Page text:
Atmospheric CO2 Hits All-time High at Hawaii Observation Post

The concentration of carbon dioxide in the atmosphere has reached another all-time high as measured at a longtime observation station in Hawaii, sources reported this week.

Several reports, including the Scripps Institution of Oceanography, revealed that CO2 measured at an historic 401.31 parts per million at the Mauna Loa Observatory on the island of Hawaii. The greenhouse gas measurement was an average for April and is the highest ever recorded by the station.

Worldwide demand for energy last year climbed 2.1 percent, more than twice the previous year’s rate, according to the International Energy Agency.

A Tuesday article on the website of the Scripps Institution of Oceanography at University of California-San Diego said the measurements at Mauna Loa have been recorded since 1958. The first data observed greenhouse gases at about 315 parts per million 60 years ago, according to the report.

The data exceeded 400 ppm for the first time in 2013 and rose to 410 last year, according to reports.

Many scientific observers blame the rise in CO2 on the burning of fossil fuels, including in power generation. The U.S. Environmental Protection Agency says that 28.4 percent of 2016 greenhouse gas emissions nationwide are generated from electricity production, while transportation accounted for nearly 29 percent and industrial activities 22 percent.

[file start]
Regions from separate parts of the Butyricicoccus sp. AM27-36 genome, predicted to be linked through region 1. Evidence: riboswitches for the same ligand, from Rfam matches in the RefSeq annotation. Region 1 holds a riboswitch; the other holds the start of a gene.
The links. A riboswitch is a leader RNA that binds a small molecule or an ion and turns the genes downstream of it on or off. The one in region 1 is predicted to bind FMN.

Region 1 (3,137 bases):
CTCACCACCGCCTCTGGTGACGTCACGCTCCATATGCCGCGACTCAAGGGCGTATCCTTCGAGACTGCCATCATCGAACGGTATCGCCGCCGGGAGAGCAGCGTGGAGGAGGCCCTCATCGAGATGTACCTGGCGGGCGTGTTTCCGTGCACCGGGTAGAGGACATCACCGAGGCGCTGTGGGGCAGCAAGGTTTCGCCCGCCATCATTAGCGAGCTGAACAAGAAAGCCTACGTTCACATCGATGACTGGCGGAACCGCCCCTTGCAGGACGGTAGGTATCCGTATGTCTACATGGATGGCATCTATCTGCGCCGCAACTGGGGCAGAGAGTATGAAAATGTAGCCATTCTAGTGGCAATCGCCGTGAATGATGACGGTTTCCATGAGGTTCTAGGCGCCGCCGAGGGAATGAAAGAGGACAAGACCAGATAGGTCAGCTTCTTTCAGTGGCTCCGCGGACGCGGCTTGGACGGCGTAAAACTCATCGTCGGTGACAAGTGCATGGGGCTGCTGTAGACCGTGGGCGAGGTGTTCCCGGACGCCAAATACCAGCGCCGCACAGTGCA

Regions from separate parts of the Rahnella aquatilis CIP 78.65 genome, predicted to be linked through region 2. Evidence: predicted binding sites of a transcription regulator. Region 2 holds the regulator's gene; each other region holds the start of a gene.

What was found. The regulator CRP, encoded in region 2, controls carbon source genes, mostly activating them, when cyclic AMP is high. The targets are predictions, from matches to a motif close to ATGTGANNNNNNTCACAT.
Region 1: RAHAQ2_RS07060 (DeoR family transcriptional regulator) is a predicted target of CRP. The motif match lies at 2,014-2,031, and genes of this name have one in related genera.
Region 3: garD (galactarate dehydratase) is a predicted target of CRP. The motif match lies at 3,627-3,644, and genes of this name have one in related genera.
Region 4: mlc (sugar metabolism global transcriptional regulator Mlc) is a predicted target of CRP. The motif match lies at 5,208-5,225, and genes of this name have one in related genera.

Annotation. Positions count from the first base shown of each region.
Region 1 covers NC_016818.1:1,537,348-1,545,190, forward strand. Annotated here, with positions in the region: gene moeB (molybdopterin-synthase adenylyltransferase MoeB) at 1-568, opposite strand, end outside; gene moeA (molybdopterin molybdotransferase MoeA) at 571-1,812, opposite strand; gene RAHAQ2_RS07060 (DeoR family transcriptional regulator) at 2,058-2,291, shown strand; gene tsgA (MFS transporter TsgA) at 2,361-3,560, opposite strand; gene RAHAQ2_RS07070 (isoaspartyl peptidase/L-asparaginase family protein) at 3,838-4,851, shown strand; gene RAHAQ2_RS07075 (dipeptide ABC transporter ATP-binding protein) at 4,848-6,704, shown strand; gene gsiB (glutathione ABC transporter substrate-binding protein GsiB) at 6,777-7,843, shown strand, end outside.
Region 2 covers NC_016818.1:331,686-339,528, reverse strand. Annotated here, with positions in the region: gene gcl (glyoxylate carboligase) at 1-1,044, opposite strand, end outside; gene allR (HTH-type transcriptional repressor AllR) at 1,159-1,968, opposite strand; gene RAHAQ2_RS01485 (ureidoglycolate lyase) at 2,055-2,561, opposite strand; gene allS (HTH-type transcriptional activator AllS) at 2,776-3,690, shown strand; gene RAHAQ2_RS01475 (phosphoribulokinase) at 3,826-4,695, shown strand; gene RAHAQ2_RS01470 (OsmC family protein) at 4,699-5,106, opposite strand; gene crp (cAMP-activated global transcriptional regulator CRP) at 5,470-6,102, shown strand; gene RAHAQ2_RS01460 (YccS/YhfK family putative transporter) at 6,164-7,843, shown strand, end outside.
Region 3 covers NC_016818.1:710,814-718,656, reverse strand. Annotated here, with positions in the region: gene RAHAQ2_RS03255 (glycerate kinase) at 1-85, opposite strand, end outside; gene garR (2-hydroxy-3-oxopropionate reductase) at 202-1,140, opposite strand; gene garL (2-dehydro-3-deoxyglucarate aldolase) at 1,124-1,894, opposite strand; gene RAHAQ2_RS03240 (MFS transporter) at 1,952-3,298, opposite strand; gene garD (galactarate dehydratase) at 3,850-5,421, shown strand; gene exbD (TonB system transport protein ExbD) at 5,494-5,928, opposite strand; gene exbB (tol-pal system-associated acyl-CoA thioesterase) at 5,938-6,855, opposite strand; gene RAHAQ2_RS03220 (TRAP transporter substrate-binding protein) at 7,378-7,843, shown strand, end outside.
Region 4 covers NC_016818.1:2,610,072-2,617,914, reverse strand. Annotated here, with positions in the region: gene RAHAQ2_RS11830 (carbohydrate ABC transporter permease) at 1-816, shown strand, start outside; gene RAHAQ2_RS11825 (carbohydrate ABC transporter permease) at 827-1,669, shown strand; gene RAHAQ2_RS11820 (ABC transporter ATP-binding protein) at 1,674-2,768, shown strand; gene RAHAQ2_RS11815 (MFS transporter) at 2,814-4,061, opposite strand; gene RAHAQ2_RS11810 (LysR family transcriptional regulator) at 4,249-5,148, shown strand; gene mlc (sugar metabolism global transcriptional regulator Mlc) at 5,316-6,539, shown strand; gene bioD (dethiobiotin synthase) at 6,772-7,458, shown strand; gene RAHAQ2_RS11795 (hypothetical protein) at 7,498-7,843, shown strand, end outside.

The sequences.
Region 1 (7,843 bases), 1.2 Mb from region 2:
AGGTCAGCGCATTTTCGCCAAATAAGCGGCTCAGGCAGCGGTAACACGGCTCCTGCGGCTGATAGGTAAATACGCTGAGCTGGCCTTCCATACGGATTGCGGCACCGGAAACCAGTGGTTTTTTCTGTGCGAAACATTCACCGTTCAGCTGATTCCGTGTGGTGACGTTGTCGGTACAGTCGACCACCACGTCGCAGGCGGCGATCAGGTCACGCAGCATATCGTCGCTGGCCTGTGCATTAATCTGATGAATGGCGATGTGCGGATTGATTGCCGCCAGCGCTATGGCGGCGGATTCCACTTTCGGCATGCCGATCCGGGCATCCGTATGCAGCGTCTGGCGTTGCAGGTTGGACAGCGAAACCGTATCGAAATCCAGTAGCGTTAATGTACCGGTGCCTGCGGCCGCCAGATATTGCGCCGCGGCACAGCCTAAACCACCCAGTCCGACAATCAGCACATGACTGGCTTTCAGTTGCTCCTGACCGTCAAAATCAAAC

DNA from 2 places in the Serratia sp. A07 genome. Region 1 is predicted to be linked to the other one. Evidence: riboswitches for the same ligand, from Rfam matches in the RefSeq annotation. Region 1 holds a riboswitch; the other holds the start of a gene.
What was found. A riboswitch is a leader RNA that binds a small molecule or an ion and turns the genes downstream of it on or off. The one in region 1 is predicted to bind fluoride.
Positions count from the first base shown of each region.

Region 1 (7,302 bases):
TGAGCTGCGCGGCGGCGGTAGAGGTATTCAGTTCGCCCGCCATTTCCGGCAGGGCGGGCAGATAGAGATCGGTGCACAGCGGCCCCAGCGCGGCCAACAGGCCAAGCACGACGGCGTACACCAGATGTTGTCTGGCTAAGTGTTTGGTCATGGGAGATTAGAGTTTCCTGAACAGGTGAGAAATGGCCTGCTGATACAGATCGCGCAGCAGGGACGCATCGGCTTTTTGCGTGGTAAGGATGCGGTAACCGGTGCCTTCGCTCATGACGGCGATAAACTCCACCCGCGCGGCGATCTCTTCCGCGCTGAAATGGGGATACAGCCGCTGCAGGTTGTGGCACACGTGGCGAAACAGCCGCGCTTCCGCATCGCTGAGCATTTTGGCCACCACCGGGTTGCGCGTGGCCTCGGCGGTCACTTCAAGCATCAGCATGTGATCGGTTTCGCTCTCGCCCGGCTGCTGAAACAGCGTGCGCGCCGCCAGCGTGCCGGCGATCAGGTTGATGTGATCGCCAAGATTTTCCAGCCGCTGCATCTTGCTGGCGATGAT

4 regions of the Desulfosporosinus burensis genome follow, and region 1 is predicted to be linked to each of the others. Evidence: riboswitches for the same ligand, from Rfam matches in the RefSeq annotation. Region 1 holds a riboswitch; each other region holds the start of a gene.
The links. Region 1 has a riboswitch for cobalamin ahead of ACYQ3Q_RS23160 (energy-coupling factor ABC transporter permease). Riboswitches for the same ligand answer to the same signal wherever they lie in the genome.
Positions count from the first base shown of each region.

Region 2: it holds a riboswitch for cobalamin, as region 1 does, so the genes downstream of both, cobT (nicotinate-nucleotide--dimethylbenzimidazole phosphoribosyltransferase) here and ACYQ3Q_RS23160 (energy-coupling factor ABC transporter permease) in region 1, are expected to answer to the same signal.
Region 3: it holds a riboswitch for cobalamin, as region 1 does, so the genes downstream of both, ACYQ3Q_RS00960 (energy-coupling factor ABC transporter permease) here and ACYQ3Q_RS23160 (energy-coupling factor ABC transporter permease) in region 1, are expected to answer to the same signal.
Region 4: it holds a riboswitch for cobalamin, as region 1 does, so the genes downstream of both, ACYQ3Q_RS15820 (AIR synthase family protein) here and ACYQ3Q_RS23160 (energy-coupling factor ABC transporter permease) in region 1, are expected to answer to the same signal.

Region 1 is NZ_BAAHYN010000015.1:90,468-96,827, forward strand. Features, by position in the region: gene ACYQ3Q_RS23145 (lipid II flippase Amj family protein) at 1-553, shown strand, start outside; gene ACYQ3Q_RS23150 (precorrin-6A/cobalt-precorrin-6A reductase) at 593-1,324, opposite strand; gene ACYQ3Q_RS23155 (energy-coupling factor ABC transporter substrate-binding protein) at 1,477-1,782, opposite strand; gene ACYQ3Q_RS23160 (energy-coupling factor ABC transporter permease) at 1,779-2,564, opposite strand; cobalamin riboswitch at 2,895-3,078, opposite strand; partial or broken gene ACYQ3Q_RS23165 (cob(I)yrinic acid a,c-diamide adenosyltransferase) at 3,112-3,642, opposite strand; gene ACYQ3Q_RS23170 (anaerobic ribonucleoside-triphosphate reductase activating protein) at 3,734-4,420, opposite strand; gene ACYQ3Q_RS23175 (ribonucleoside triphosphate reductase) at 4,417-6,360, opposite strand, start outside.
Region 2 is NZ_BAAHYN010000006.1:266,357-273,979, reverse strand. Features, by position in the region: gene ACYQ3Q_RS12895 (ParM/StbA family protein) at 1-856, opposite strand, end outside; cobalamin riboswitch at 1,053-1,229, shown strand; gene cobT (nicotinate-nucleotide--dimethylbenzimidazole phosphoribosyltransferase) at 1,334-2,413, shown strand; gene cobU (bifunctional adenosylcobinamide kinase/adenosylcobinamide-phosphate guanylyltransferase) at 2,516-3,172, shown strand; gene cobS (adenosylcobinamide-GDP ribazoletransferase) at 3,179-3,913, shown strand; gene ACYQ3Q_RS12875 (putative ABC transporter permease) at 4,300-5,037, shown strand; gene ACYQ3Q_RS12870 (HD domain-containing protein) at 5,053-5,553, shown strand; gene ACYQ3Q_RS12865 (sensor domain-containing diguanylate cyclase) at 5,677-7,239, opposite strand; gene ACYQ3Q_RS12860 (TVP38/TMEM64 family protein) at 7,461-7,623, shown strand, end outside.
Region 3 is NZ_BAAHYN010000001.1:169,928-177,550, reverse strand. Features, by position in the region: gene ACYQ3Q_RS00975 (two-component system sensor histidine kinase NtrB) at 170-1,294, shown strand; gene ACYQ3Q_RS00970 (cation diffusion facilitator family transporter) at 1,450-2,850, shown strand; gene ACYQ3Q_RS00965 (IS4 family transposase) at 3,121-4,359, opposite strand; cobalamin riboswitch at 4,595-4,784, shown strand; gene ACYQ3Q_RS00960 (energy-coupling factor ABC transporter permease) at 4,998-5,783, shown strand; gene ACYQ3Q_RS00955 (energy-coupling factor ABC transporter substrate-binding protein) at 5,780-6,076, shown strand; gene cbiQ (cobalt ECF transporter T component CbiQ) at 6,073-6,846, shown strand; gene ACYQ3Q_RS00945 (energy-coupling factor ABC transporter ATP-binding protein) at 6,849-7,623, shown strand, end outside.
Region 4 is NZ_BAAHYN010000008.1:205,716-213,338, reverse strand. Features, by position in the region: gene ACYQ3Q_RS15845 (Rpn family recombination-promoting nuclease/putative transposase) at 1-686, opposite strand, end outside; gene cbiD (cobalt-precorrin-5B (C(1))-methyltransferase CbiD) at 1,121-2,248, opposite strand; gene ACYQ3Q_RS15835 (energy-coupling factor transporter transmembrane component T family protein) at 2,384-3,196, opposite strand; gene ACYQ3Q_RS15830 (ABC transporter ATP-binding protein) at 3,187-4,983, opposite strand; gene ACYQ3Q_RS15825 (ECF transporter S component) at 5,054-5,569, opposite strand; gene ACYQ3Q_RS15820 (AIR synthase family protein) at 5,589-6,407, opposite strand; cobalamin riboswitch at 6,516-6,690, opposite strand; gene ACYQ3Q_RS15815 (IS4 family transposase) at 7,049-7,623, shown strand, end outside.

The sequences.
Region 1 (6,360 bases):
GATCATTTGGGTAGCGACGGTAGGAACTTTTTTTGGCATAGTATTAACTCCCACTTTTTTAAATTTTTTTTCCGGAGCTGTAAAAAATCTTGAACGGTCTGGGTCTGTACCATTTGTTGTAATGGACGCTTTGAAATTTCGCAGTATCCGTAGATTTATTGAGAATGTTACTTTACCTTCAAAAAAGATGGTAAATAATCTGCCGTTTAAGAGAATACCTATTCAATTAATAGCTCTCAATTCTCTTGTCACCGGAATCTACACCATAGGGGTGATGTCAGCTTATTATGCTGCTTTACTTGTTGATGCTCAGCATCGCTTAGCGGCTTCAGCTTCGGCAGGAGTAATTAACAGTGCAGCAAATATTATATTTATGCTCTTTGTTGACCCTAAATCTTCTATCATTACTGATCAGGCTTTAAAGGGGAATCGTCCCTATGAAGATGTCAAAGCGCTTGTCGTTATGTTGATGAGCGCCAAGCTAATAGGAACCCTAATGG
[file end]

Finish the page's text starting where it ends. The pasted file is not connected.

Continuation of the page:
Most environmental authorities, including the latest EPA report on accumulated greenhouse gases, says the gases contribute to climate change both directly and indirectly. The latest data from 2016 indicates that total gross U.S. greenhouse gas emissions totaled more than 6.5 million metric tons, a decrease of 1.9 percent from the previous year but a rise of 2.4 percent over the previous 16 years, according to the EPA.

Global greenhouse gas emissions from fossil fuels have grown from about 700 million metric tons in 1900 to more than 10,000 million metric tons. NASA’s Goddard Institute for Space Studies reported that the world’s average temperature has jumped 1.4 degrees Fahrenheit (0.8C) since 1880, with two-thirds of that upward heating trend happening in the past four decades.

U.S. power utilities such as Duke Energy and Exelon Corp. have announced sustainability plans to seeks to reduce their carbon footprint both through clean energy projects and efficiency programs.

The EPA under President Trump, however, last year put a stop on implementation of the Clean Power Plan, an Obama-era edict that would have pushed the power generation sector to cut CO2 emissions 32 percent below 2005 levels by 2030.


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